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get inspired

Some people have a misconception about what engineering is. Our research has highlighted that 54 per cent of children don’t know anything about careers in engineering. But the reality is that some of their favourite things involve a serious amount of engineering – they just don’t know it!

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Over the past few years, we’ve worked with vloggers and well-known brands to go behind the scenes at some well-known attractions and brands to find out about the vital role engineering plays.

IET Vision Report

The pace of technological change has increased so quickly that one decade's must-have gadget can become obsolete the next. So, what will tomorrow’s world look like? We want to inspire and get kids excited about engineering a better future by showing them the limitless possibilities of invention and advancement.

To do this, we’ve joined forces with author and futurist Brian David Johnson to produce a future-gazing report looking at where engineering and technology will take us in the next 30 years, and how young people and parents can play a part in this.

Demonstrating the importance of keeping the industry of innovation alive, the report also reveals some of the incredible inventions, technologies and careers we can expect to see in the next 30 years.

The report is supported by new IET research which has shown that one in five (22%) children rarely play or make things independently and more than a quarter (28%) of children struggle to cope without an electronic device.

Virtually Reality - How children’s imagination today will shape tomorrow [PDF, 1,922KB]

#STEMintoSummer

To support children’s imaginations and innovation, the IET is encouraging young people and their parents to #STEMintoSummer with a package of activities for children to use over the summer months, inspiring free play that will also help to develop Science, Technology, Engineering and Maths (STEM) skills.

Resources:

STEM Toys with Konnie Huq – eight bite-sized DIY videos show you how to make some fun and easy STEM-inspired toys. The improvised toys – which include a dissolving egg, magnetic slime, a kaleidoscope and even a smartphone projector – are educational, as well as fun.

How to make magnetic slime

How to make a marble run

How to make a smartphone projector

How to make a lightsword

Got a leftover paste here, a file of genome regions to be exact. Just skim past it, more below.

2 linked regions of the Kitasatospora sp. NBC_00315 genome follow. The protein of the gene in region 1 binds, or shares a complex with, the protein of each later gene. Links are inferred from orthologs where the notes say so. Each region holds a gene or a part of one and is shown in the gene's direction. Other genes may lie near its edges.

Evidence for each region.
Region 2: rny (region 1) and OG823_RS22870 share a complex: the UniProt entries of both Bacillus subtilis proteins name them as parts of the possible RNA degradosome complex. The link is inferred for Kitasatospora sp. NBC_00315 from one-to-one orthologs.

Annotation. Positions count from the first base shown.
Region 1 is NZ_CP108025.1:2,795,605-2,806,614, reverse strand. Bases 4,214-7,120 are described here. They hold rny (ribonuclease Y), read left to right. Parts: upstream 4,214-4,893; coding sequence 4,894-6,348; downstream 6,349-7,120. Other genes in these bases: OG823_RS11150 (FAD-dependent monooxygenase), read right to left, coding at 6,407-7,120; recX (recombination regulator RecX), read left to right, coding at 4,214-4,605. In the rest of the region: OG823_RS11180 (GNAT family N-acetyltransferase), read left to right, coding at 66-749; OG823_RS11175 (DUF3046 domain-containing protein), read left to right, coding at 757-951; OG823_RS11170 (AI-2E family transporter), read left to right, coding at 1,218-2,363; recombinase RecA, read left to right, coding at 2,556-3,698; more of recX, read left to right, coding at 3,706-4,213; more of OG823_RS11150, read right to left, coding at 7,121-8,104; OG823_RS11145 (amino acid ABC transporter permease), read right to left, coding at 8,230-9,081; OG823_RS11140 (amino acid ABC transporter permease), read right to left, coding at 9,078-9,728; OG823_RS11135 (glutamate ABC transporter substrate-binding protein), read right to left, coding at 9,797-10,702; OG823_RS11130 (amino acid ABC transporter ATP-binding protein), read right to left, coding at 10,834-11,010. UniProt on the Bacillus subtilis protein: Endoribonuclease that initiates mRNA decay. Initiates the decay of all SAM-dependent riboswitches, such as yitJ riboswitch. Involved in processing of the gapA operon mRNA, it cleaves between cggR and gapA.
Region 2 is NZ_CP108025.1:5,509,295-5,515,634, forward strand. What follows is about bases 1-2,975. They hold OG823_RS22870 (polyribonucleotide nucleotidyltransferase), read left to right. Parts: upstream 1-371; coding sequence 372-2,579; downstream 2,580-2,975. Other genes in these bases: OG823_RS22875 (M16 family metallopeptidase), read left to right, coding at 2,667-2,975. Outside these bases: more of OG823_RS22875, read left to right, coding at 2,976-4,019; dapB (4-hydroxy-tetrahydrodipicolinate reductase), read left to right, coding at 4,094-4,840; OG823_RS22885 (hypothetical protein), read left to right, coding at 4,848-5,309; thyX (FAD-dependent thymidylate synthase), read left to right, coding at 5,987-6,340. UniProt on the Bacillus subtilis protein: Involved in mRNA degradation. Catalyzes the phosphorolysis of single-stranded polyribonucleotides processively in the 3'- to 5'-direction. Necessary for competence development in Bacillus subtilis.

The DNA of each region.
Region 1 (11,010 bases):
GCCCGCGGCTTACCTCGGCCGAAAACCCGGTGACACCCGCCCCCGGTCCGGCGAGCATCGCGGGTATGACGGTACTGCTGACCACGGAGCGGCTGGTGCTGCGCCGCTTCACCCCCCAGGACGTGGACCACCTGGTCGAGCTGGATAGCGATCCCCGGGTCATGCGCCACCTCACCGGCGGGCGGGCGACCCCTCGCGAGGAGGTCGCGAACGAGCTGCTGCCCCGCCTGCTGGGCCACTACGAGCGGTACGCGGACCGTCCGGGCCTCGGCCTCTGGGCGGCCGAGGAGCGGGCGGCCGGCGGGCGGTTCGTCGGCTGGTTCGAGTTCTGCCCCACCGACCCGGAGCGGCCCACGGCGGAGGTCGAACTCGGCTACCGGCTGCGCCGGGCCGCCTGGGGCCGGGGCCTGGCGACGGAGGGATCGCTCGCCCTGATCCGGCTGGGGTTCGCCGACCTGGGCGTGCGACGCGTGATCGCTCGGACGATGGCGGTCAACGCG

How to make a kaleidoscope

How to make a dissolving egg

How to make a bouncy ball

How to make a toy balloon boat

The IET Education team have created a new set of resources just for students!

These exciting STEM-related experiments and projects can all be carried out at home or at school with everyday objects. With five for primary and five for secondary, we’re sure you’ll find something to enjoy.

So if you’re aged 5 to 10 and would like to have a go at designing your own shadow puppet show complete with theatre, or fancy setting up a treasure hunt, or you’re 11 to 16 and like to think of yourself as a codebreaker or would love to design a hoverboard (to name but a few), then head over to the IET Education website where you can download these FREE resources today! 

Sports of the future competition

Launched while the world of sport was on hold during the lockdown, we challenged children to come up with a new sport or invention that makes an existing sport even better. We received more than 100 entries with a whole host of innovative designs – from robots, you can play football with, to a gun that fires chicken nuggets at athletes to keep them sustained. Some entries were even inspired by social distancing restrictions, including a ‘Squeenis Ball’ that automatically returns to you, allowing you to play tennis without a partner, and social distancing trainers that light up if you’re within two metres of someone else.

The entries were scored by cycling champion Mark Cavendish, IET President Peter Bonfield and IET Young Woman Engineer Ying Wan Loh who had a tough decision on their hands, but they decided on 13-year-old Charlotte Geary’s invention, the Electrodeck as the winner.